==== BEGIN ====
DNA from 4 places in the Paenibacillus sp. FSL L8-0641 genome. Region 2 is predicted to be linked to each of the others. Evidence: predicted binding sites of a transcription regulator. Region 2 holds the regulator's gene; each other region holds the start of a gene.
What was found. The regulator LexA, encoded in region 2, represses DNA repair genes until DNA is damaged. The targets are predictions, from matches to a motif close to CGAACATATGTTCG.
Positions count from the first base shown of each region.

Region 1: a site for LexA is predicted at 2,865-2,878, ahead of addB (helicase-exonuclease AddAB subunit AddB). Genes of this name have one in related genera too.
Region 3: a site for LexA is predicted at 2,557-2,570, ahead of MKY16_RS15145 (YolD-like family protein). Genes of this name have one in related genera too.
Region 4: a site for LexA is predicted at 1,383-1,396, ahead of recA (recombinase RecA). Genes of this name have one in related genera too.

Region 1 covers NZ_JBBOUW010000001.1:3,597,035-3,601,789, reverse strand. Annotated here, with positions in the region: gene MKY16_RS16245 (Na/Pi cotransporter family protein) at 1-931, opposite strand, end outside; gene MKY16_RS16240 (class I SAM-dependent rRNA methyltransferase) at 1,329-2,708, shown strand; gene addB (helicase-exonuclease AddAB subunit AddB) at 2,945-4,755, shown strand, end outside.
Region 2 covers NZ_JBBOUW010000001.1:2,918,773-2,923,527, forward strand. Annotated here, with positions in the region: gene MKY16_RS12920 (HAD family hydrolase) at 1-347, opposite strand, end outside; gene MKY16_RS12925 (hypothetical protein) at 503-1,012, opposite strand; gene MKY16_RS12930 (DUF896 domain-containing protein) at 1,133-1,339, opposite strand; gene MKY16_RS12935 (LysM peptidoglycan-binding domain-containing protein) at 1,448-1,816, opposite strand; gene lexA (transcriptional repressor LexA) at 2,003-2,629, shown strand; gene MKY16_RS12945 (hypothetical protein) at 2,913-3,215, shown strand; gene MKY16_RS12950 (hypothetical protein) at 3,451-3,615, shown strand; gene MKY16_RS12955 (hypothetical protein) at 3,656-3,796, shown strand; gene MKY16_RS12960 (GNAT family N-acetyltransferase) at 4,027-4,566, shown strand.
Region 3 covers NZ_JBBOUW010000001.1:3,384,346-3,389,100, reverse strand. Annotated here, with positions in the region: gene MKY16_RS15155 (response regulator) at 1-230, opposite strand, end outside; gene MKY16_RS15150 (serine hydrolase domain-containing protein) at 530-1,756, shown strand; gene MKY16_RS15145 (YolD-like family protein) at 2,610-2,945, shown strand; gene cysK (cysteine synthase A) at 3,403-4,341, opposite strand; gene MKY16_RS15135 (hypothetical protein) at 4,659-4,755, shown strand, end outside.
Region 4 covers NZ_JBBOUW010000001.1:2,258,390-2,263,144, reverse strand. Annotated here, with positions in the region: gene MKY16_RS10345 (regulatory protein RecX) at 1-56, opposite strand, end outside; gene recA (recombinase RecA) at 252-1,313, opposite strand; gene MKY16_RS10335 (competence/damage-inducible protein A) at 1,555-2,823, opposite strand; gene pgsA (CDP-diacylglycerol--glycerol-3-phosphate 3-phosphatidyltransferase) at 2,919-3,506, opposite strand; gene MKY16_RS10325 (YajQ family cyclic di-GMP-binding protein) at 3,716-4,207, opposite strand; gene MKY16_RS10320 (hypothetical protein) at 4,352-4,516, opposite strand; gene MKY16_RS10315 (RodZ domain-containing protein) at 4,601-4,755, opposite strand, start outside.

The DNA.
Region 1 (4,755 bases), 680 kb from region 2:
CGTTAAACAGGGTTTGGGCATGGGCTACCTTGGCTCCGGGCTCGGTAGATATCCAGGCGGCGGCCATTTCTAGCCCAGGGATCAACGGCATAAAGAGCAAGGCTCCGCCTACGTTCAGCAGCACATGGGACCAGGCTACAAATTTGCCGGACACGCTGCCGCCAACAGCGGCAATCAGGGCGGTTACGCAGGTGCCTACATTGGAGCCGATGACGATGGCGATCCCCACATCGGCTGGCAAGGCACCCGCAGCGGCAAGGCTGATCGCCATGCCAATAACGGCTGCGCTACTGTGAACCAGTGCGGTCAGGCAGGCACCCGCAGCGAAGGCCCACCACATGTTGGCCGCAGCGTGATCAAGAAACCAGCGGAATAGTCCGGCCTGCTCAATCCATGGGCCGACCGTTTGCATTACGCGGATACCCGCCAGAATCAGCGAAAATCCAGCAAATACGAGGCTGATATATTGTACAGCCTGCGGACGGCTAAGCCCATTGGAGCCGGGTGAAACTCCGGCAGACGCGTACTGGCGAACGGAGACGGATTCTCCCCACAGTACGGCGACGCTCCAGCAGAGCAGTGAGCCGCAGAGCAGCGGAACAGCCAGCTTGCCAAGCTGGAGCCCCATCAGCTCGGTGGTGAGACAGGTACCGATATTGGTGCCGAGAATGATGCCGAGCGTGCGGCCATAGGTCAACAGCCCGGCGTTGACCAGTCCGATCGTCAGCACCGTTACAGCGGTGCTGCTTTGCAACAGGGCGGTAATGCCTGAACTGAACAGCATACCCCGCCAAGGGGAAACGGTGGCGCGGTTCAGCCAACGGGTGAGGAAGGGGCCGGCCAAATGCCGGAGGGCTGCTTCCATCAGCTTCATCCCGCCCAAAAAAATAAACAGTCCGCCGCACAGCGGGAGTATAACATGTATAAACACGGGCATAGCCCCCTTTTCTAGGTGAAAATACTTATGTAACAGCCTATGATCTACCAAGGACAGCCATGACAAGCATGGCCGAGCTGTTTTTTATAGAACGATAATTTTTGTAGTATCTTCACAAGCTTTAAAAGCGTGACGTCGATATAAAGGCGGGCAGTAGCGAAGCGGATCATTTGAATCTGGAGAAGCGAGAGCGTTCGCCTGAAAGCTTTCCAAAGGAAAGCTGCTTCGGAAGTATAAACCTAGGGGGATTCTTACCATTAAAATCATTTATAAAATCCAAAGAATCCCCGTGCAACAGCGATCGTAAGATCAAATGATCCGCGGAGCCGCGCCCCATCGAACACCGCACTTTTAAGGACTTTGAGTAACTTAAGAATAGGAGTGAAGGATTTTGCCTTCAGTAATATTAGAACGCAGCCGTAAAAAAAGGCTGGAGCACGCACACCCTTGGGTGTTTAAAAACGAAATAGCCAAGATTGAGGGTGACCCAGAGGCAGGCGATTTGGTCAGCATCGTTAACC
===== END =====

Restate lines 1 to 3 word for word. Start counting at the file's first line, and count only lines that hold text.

DNA from 4 places in the Paenibacillus sp. FSL L8-0641 genome. Region 2 is predicted to be linked to each of the others. Evidence: predicted binding sites of a transcription regulator. Region 2 holds the regulator's gene; each other region holds the start of a gene.
What was found. The regulator LexA, encoded in region 2, represses DNA repair genes until DNA is damaged. The targets are predictions, from matches to a motif close to CGAACATATGTTCG.
Positions count from the first base shown of each region.